McIntyre: How much of your time is spent organizing and running the foundation versus actually creating music?

Alpert: The key to giving money away is to be organized and to have good people  around me. That’s what I do. I’m a right brain guy. I live in the right side of my brain for probably 85% of my life. I paint, I sculpt, I make music. The business side of me is a little light, but I’m really good at keeping people around me that are really good at doing things that I necessarily don’t really want to do or are probably not very good at doing. I have a wonderful lady who runs the Herb Alpert Foundation. I send her little emails or notes now and then, and she’s able to decode those notes and make sense out of them, and we begin running with ideas.

McIntyre: What does a year look like for the Foundation other than making these big announcements?

Alpert: We’re supporting or helping to support probably close to 90 little organizations around. We have a small staff of people that keep in touch with all of these organizations. Some are bigger than others, like the Harlem school that I got involved with several years back. The school was about ready to close for whatever reason, and I couldn’t believe that people on the East Coast didn’t come to the party, but it just felt like the right fit for me. When I think of Harlem, I not only think of the obvious, of Duke Ellington and Louis Armstrong and all the great artists that came out of there, but of the tremendous history of that community. I felt that I wanted to be a part of keeping that school alive. It’s now thriving and serving thousands of kids.

McIntyre: You say you’re not particularly business-minded, but you’re in the middle of reissuing many of your albums.

Alpert: Right, about two dozen. My nephew Randy is my manager and runs the record end of me. We noticed on Amazon and some of the other companies, they were selling bootleg albums of mine for like $125, $140 apiece. I said, “Hey, that’s not fair! Let’s reissue these albums and make them available for $9.99,” and that’s what’s happening. They’re being released around the world, and I’m getting tremendous feedback from it. I didn’t realize how many people were so excited about getting some of these albums that they hadn’t seen for years because they were not available. There are some vinyl, but they are mainly CDs. I think there are four or five on vinyl as well.

McIntyre: What kind of an undertaking was that to reissue them? Twenty four albums is a lot to have made.

Alpert: The albums were already made. They’ve been repackaged and remastered, but for the most part, the albums were already there. I didn’t add anything to them. They’re in their original form. We went back into the tapes and when we could improve on them sonically we would do that, but other than that, it was all pretty much there. I guess we’ve been working on it for a couple of years, though. We wanted to do it right. My premise has always been that I don’t want to take advantage of anyone. When they got one of our products at A&M, I wanted it to be the best quality possible. Shortly after we started A&M, we hired a man who was just quality control, making sure that all the product coming out of A&M Records was top quality. I’ve always had that in mind. For me it’s not about how much money can I make, it’s about how can I do something that’s really worthwhile and honest.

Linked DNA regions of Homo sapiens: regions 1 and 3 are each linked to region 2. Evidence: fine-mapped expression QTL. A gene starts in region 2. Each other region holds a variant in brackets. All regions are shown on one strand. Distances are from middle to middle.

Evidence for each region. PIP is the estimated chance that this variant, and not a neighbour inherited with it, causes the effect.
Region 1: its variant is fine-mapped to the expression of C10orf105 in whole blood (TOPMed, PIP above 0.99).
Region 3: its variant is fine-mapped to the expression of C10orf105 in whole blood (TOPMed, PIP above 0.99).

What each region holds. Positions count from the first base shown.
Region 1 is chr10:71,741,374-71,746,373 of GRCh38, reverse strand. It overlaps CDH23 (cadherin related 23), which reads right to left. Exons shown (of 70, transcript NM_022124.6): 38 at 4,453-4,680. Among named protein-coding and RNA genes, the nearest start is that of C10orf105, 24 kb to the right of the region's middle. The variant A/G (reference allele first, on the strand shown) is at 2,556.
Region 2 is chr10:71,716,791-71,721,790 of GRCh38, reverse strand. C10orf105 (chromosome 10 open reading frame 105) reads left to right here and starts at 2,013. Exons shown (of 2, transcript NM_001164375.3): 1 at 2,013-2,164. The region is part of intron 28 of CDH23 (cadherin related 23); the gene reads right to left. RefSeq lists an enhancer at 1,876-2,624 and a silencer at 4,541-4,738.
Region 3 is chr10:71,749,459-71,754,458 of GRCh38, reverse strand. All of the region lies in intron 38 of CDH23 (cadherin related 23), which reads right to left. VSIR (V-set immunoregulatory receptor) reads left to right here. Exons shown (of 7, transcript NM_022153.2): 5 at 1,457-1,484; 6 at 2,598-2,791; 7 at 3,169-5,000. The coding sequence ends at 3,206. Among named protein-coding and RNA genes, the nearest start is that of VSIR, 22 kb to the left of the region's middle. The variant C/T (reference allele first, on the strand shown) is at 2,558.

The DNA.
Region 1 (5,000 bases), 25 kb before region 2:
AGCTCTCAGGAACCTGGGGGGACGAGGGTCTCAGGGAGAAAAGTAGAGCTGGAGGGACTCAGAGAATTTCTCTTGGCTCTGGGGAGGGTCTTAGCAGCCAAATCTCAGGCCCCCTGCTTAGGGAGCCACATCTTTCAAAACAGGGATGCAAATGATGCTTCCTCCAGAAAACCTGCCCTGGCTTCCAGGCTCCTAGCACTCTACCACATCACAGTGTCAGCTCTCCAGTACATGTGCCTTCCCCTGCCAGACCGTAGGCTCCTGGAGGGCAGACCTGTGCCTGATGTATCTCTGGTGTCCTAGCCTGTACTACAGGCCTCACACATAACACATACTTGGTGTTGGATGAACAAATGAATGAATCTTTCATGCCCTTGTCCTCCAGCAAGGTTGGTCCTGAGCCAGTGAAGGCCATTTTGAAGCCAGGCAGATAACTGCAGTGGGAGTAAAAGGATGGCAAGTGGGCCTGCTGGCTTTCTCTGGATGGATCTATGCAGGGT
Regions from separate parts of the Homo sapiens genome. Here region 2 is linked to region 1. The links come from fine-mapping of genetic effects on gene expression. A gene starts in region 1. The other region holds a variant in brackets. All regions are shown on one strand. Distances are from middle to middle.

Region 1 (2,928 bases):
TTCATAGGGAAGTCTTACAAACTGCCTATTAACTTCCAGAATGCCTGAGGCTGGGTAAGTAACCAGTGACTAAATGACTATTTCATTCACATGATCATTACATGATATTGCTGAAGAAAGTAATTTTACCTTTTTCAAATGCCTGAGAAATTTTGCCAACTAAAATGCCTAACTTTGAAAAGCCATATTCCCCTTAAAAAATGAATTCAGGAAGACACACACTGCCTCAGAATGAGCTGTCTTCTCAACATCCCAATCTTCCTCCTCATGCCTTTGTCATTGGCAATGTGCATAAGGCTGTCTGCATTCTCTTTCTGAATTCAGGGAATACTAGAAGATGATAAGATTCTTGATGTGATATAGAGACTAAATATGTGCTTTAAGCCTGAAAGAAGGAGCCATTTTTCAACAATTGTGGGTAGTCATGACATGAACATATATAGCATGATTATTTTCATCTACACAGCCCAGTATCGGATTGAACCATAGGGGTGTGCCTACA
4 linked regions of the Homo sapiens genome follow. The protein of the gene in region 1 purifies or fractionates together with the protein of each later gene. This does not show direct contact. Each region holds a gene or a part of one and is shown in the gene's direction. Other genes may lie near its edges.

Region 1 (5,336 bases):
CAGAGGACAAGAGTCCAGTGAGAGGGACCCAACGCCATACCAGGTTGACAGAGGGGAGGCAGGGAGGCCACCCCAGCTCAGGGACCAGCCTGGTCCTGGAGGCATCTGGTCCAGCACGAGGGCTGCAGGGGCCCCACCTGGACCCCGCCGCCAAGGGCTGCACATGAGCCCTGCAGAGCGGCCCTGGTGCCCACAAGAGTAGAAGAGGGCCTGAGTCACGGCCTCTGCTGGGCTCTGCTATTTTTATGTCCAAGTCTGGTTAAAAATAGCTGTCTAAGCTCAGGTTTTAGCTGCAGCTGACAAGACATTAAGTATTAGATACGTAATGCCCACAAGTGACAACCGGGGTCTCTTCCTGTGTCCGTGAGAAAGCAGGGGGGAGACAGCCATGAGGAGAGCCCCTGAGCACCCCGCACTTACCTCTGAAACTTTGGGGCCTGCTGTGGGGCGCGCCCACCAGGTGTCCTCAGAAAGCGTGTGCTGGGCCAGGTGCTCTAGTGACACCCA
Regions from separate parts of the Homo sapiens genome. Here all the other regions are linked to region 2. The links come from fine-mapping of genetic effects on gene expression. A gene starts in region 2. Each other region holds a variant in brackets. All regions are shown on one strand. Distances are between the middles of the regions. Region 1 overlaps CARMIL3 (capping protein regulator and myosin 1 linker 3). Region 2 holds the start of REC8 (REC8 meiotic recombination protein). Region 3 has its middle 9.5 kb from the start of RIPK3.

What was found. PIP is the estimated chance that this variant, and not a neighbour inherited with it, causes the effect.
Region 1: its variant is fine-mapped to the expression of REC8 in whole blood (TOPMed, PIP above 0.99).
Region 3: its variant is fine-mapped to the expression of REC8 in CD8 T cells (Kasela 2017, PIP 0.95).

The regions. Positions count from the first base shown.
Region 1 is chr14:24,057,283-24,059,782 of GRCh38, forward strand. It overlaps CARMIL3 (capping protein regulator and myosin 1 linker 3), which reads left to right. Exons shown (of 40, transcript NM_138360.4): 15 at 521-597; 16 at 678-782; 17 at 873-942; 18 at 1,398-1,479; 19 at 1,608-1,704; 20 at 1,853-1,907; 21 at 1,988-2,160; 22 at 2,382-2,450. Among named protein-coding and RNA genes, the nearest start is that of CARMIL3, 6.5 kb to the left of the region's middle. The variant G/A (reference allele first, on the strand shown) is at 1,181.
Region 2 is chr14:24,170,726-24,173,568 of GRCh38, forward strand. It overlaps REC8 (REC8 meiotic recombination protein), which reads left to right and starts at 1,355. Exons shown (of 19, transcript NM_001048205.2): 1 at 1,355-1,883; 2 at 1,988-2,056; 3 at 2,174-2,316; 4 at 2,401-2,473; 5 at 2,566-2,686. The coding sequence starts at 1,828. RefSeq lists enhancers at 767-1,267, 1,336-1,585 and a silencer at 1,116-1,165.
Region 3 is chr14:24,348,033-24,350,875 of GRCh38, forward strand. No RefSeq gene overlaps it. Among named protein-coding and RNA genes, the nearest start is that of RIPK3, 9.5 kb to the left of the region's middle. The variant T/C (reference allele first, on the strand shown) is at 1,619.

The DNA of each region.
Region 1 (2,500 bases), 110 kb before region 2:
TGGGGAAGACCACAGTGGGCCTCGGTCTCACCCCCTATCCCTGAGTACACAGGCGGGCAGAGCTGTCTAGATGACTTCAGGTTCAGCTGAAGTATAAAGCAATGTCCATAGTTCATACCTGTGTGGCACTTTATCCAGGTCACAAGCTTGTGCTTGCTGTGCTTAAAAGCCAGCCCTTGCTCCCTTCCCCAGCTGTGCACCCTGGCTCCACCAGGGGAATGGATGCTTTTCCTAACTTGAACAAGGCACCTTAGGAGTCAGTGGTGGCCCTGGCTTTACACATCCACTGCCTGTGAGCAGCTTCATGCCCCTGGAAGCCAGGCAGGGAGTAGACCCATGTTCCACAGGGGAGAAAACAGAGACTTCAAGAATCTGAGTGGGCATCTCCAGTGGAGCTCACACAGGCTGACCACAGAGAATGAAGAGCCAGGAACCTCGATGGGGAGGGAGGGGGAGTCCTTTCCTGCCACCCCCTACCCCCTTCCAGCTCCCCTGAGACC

McIntyre: So Human Nature was just recently released, and I noticed that it’s a little bit dancier and there are some electronic elements in there. What made you want to experiment with those sounds?

Alpert: I don’t call it an experiment, I just hear that if there’s a song I’m going to do that’s recognizable to others, I try to do it in a way that hasn’t been done like that before. Lots of people will experience these songs that they’ve never really recognized. That’s just a fun pursuit of mine. I don’t think about electronics or any other thing. When there’s an interesting rhythm or sound that appeals to me, I just try to put my trumpet over it and see if it makes sense. I’m not thinking about how I can be contemporary or be in competition with what’s happening on the radio. Radio hardly exists anymore in terms of helping the artists. I just try to do nice things that give me pleasure.

McIntyre: This is album No. 42, and you’ve done a couple in the last few years. What makes you want to continue to release and record new music at this pace?

Alpert: No. 42 is a lucky number! That was the late, great Jackie Robinson’s number. This is what I do. I started playing the trumpet when I was eight, and it has been a great friend of mine. I love the experience. I’ve got a recording setup at my studio at home. I love the process. I love to try and make music that makes me feel good, and I feel that if it’s fun for me to play, it’s going to be fun for a certain amount of people to listen to. That’s what I like to do. I’m not thinking about trying to recreate my moment in the sun, I’m just doing what I love to do.

McIntyre: We can’t ever expect there to be no more music because you’re going to keep making then?

Alpert: Well, you know what, when I’m 1,600 there will be no more music. Until then, this is what keeps me alive. I wake up in the morning thinking about music, thinking about painting, thinking about sculpting. I wish everyone could have that experience, of being able to wake up in the morning excited about how they’re going to spend their day.